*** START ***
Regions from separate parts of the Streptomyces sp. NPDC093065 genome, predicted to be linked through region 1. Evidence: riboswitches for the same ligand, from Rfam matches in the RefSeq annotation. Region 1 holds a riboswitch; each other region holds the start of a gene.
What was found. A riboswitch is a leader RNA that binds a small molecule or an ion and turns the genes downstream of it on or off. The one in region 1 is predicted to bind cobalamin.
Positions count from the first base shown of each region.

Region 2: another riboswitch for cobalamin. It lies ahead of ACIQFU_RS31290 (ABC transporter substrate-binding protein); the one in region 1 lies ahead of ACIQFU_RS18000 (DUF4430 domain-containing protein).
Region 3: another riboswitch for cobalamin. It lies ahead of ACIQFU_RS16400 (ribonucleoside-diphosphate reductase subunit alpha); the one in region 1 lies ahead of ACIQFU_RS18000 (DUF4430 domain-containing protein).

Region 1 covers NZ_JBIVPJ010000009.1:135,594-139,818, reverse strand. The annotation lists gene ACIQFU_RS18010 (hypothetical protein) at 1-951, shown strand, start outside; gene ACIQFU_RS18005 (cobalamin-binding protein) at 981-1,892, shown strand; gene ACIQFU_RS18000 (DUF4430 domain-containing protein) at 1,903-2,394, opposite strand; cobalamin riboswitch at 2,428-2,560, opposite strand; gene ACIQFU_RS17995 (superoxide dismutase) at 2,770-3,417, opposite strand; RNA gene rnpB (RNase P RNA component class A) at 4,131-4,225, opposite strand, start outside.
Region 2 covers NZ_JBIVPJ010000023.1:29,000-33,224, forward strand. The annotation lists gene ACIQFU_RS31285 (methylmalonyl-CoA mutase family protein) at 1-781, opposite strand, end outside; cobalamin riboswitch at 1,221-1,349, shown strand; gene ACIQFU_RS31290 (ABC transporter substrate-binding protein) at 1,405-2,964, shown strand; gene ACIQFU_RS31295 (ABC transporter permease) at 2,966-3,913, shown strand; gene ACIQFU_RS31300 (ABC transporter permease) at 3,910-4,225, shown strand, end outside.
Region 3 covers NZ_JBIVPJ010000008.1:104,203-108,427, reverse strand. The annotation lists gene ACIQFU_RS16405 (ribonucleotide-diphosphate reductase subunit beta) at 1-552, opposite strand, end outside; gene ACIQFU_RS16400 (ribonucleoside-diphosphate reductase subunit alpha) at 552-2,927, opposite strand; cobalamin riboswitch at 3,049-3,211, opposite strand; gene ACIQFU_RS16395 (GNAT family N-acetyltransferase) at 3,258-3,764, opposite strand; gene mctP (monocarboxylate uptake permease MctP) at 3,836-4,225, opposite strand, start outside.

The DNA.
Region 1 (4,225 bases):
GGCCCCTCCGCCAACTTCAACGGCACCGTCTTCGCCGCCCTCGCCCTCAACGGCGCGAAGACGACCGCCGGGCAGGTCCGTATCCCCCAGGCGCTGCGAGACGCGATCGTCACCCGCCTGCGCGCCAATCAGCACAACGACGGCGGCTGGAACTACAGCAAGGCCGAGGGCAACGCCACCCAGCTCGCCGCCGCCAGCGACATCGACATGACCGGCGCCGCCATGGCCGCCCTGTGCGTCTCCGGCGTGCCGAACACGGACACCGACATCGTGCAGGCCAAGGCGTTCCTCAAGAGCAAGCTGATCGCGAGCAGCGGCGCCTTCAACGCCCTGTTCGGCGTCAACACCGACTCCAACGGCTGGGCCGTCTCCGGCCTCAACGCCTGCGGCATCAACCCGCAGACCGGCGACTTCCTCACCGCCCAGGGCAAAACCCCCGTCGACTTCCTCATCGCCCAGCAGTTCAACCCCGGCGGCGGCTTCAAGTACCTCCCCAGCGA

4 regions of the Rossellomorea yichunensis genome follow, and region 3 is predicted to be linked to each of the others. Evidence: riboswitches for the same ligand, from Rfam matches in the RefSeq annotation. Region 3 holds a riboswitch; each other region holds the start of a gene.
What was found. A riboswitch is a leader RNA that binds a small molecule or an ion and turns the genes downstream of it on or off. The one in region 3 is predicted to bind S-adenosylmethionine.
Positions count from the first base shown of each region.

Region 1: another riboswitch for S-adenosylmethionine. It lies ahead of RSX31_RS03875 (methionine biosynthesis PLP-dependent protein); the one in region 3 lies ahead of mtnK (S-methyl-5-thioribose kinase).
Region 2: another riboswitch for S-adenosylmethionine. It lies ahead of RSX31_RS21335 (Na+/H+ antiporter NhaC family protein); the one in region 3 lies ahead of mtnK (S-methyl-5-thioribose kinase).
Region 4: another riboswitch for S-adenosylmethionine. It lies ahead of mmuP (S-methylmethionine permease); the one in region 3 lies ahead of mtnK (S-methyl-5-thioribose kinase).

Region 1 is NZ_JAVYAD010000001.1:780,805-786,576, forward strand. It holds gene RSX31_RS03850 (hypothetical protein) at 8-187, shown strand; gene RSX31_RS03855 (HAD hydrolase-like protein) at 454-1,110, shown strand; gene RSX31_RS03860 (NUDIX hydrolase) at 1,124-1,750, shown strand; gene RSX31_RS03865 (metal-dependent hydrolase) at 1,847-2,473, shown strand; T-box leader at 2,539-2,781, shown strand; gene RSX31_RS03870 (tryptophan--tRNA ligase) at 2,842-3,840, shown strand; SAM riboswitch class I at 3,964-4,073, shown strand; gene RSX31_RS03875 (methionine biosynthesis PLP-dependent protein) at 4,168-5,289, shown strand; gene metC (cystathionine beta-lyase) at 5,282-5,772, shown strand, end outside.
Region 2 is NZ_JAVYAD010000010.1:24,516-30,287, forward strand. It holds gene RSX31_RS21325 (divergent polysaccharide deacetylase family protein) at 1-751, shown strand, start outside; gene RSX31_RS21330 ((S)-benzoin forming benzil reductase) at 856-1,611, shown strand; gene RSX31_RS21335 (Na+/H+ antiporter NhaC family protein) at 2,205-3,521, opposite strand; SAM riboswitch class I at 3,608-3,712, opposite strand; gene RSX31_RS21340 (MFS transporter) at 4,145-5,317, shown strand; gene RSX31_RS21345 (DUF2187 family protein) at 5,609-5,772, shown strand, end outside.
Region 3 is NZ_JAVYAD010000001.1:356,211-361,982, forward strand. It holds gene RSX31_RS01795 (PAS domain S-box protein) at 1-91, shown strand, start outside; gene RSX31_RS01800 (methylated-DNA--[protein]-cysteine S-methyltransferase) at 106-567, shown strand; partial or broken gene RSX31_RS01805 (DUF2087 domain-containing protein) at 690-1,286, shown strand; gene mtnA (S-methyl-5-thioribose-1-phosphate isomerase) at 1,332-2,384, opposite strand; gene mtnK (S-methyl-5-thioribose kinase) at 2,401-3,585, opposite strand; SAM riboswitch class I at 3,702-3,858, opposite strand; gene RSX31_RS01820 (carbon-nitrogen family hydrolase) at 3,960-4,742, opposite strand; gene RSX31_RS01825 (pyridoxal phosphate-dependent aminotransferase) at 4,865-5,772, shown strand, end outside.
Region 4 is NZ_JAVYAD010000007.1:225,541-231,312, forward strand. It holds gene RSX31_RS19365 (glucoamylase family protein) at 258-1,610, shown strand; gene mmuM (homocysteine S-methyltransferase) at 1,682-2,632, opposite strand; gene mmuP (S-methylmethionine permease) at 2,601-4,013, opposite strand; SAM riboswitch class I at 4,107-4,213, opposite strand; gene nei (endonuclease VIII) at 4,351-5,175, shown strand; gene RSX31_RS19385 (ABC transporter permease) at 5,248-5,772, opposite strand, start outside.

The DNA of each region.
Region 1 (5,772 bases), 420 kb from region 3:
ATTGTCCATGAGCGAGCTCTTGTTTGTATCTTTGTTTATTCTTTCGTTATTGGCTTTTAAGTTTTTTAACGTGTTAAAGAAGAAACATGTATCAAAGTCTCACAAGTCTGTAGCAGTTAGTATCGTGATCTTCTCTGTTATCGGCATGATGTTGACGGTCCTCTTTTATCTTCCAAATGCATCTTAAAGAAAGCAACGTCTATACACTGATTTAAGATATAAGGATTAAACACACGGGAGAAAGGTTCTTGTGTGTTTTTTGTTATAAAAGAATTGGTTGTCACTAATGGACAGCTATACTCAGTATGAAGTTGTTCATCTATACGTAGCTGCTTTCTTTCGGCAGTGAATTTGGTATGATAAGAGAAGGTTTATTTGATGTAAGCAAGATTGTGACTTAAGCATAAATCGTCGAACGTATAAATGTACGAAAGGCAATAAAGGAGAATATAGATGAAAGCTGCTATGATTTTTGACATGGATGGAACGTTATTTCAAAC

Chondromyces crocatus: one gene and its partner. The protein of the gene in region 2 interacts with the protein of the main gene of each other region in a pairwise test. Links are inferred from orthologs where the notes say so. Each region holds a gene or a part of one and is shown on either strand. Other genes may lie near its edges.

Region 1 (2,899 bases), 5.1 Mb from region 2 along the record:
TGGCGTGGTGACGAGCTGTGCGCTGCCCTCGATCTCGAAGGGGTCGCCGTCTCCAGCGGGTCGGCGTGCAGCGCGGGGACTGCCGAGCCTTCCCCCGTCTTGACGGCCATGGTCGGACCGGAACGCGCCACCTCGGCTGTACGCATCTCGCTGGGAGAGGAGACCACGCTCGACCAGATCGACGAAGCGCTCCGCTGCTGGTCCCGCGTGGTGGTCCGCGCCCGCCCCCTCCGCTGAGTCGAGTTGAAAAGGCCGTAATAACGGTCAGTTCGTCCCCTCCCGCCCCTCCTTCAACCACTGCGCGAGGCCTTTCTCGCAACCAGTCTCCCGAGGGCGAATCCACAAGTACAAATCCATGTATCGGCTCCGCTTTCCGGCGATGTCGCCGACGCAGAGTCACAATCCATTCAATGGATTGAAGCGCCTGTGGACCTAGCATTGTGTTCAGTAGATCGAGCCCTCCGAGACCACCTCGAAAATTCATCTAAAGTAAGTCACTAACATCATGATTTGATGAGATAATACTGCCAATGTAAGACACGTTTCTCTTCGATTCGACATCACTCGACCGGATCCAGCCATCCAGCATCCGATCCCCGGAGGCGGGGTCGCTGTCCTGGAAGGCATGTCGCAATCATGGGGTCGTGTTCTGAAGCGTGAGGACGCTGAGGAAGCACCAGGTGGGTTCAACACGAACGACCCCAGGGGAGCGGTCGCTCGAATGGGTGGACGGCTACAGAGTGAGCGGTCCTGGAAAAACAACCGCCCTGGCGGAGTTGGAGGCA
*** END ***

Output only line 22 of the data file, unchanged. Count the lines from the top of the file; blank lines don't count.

The DNA of each region.